Nikolaj Arcel, having co-written the first film version of The Girl with the Dragon Tattoo, may also be something of a starmaker. Actress Noomi Rapace, the original and visceral Lisbeth Salander, has gone Hollywood, starring just this year alone in Ridley Scott’s Prometheus and Brian De Palma’s glamo-thriller Passion. Arcel’s new film as a director, A Royal Affair, has the makings of a vehicle for his newest lead actress, the doe-eyed Alicia Vikander. It doesn’t hurt that she has the delicate bone structure of Natalie Portman or the steeliness of Elizabeth Reiser. Arcel takes her, moment by moment, through a transition from a young bride to a disgraced queen. He films her mostly in close-ups, where she reveals enough while retaining some mystery. As long as Vikander’s on screen, she brings a pulse to this beautifully lit period piece. (Look for her as a blond Kitty in the new take on Anna Karenina with Keira Knightley).
The film follows a pattern from other costume dramas based on historical figures, recently The Duchess or even Josef von Sternberg’s The Scarlet Empress: the 1769 marriage of 15-year-old British Princess Caroline Mathilde to a boorish man-child, the Danish King Christian VII (Mikkel Boe Folsgaard). Christian hides when he first meets her, eats with mouth open, laughs uproariously at his own poor attempts at humor, and even hisses at her when she irritates him, which is often. He wants a “fun” queen and prefers to spend his evenings in brothels. Initially, Caroline Mathilde’s uncertain if her husband is petulant because the court indulges his every whim (his ministers bow to him even while he has sex with a prostitute) or if he’s erratic, if not crazy. (One minister blames his behavior to excessive masturbation.) There’s also a tinge of the competitive Princess Diana/Prince Charles drama when Christian warns her “Don’t steal my light,” after she has impressed the court with an impromptu harpsichord concert.
At first, Caroline Mathilda, now queen, is threatened by the arrival of the king’s personal doctor and confidant Johann Friedrich Struensee (Mads Mikkelsen); he’s the only one who calms the king and actually tells him what to do. He appeals to the monarch’s thespian vanity, directing him to preside over his entrenched royal council as though he’s playing a role. And it works. The monarch, who has no grasp of the issues, hams it up. Because of Struensee’s paternal influence, the king demands reforms to be approved by the council: no more censorship, rights for serfs, and national smallpox inoculations. With so much influence, Struensee becomes the de facto power behind the throne.
Unlike Marlene Dietrich’s randy Catherine the Great from Scarlet, Caroline takes solace in only one relationship, with Struensee, a romance which begins with a book, and a banned one at that, when he lets her borrow a revolutionary volume from his personal library. She’s been famished; many of her books from England never arrived, all were on Denmark’s censorious no-read list. With Rousseau’s philosophy that “Man is born free, and everywhere he is shackled” serving as foreplay, it’s only a matter of time until Struensee receives a discreet letter from the progressively like-minded queen—instructions to a secret passage to her bedroom. (The film’s title sums up the plot in a nutshell.)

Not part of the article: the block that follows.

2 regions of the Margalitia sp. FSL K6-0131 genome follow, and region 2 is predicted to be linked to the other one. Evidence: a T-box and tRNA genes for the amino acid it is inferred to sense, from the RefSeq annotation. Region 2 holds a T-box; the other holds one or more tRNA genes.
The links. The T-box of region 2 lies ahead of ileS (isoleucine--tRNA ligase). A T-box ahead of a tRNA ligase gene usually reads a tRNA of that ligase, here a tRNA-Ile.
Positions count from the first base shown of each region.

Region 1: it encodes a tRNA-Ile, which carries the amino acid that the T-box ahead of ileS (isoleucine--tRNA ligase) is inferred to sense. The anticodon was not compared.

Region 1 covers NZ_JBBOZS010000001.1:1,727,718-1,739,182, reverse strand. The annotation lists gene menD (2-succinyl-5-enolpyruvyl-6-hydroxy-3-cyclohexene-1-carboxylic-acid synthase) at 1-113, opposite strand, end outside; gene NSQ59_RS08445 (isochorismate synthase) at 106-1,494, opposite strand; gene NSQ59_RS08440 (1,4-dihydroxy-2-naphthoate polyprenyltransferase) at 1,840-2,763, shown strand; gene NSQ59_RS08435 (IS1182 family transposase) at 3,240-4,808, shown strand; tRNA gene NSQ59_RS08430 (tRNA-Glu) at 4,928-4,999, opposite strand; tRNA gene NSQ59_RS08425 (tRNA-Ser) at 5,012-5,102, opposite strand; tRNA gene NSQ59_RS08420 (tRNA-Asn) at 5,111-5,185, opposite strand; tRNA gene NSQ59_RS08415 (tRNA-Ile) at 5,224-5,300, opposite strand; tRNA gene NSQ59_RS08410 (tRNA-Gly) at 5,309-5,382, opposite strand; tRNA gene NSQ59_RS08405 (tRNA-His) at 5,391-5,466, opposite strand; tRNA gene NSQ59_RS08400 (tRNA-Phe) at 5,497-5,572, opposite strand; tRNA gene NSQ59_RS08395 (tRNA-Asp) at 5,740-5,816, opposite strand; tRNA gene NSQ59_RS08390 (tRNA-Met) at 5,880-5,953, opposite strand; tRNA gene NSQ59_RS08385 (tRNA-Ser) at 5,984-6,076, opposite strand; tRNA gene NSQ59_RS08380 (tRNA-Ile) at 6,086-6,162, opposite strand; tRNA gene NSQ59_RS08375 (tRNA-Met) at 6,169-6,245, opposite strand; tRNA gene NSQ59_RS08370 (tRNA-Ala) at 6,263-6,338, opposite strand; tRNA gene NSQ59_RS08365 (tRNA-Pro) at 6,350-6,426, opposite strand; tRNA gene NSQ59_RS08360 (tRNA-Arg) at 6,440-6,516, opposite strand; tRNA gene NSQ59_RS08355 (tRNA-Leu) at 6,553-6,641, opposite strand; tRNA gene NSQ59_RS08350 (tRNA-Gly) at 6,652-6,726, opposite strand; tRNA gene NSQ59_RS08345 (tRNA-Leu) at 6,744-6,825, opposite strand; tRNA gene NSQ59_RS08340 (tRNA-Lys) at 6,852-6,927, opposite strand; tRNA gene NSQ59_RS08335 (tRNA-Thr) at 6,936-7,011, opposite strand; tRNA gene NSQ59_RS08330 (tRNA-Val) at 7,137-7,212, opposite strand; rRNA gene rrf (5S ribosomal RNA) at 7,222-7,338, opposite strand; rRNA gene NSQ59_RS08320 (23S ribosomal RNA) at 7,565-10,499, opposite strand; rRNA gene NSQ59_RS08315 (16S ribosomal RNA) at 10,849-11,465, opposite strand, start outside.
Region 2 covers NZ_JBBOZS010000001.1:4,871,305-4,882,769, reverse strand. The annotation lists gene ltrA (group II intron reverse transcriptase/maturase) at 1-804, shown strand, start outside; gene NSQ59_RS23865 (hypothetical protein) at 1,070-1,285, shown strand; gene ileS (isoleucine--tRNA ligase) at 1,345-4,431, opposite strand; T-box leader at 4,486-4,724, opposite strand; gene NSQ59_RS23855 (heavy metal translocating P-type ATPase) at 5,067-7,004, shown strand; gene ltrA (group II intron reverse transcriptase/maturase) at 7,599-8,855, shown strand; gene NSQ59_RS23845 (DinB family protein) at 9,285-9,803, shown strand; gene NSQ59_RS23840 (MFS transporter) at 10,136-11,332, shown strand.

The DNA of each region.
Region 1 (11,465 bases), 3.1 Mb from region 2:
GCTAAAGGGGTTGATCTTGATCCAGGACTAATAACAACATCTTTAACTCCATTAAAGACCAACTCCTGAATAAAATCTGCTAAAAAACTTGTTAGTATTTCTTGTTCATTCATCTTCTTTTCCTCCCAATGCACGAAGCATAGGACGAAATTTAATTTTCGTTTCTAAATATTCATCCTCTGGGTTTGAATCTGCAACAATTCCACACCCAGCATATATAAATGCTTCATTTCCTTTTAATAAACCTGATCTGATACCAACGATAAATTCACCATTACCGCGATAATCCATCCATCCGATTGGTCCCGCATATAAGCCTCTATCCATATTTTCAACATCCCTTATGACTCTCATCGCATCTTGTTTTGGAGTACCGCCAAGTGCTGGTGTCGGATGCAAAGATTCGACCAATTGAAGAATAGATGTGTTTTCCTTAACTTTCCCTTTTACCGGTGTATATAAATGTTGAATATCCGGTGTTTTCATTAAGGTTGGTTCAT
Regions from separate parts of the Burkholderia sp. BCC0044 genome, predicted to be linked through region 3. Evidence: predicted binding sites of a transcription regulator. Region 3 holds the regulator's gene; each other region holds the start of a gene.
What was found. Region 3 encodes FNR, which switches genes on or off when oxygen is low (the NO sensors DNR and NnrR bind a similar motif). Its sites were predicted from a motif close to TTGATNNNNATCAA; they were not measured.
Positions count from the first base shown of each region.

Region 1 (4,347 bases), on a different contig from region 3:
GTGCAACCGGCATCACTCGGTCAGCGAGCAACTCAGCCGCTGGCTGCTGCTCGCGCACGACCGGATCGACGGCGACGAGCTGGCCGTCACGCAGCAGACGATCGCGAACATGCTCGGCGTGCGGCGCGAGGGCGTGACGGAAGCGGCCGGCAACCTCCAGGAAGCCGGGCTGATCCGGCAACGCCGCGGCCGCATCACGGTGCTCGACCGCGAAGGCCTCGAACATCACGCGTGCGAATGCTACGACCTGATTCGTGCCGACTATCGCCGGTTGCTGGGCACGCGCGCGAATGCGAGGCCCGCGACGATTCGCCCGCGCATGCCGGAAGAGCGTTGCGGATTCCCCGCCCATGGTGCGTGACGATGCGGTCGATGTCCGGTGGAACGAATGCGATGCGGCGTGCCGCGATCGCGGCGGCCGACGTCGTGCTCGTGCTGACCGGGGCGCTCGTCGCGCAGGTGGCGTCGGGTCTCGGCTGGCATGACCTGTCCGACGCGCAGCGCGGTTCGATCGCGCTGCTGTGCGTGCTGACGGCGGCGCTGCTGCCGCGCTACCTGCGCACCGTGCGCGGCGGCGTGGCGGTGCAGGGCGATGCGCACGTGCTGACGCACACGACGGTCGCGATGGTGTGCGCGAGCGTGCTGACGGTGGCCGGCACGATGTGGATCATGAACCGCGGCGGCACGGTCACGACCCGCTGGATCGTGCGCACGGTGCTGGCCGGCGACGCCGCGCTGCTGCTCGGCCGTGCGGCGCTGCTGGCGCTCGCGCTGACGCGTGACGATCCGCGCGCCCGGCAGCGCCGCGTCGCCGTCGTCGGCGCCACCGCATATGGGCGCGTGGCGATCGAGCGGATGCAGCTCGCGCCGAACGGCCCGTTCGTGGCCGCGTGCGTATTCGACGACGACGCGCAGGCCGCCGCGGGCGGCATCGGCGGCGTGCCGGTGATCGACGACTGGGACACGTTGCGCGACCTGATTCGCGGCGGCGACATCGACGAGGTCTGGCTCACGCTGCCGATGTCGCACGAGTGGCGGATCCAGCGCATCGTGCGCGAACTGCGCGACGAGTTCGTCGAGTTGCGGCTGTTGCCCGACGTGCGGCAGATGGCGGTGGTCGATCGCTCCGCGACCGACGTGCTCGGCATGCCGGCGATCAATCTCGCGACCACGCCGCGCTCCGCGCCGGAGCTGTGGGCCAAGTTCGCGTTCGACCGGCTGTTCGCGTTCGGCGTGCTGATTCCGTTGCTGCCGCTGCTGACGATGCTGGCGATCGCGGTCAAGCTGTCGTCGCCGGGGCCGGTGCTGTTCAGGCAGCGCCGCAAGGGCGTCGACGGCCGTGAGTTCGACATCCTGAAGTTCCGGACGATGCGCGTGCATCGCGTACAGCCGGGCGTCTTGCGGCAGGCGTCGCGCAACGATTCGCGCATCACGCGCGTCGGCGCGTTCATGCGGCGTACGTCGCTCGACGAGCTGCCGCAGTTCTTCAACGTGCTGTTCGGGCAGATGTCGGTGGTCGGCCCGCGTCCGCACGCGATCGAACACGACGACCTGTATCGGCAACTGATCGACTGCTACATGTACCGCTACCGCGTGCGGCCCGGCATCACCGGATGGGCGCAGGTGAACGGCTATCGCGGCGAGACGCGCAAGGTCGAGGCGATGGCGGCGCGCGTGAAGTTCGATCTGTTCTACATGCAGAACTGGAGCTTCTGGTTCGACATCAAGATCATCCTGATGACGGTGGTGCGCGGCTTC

This is history made easy—neither a Scandinavian history degree nor a background in the Enlightenment is necessary. However, Queen Caroline becomes a bit player in the second half, a pawn in the political machinations. Her chief nemesis is the Queen Dowager Juliane Marie (Trine Dyrholm), who has ambitions for her own son, the king’s stepbrother. The rivalry is fleetingly introduced when Caroline Mathilda first arrives in the Danish court, and reappears again in the third act. Yet this is where the tension lies, arriving very late in the undercooked 137-minute movie, which otherwise depicts—plot point by plot point—the rush and recriminations of Caroline Mathilda and Struensee’s love affair. All despite intimations throughout the film that it wants to burst out of its corset and get down-and-Dangerous Liaisons dirty. Because the script sidelines the tensions within the royal family, the political backstabbing becomes less personal and more like a history lesson in fancy dress, when why we’re watching an 18th century version of Royalty Magazine is to eavesdrop on these palace intrigues.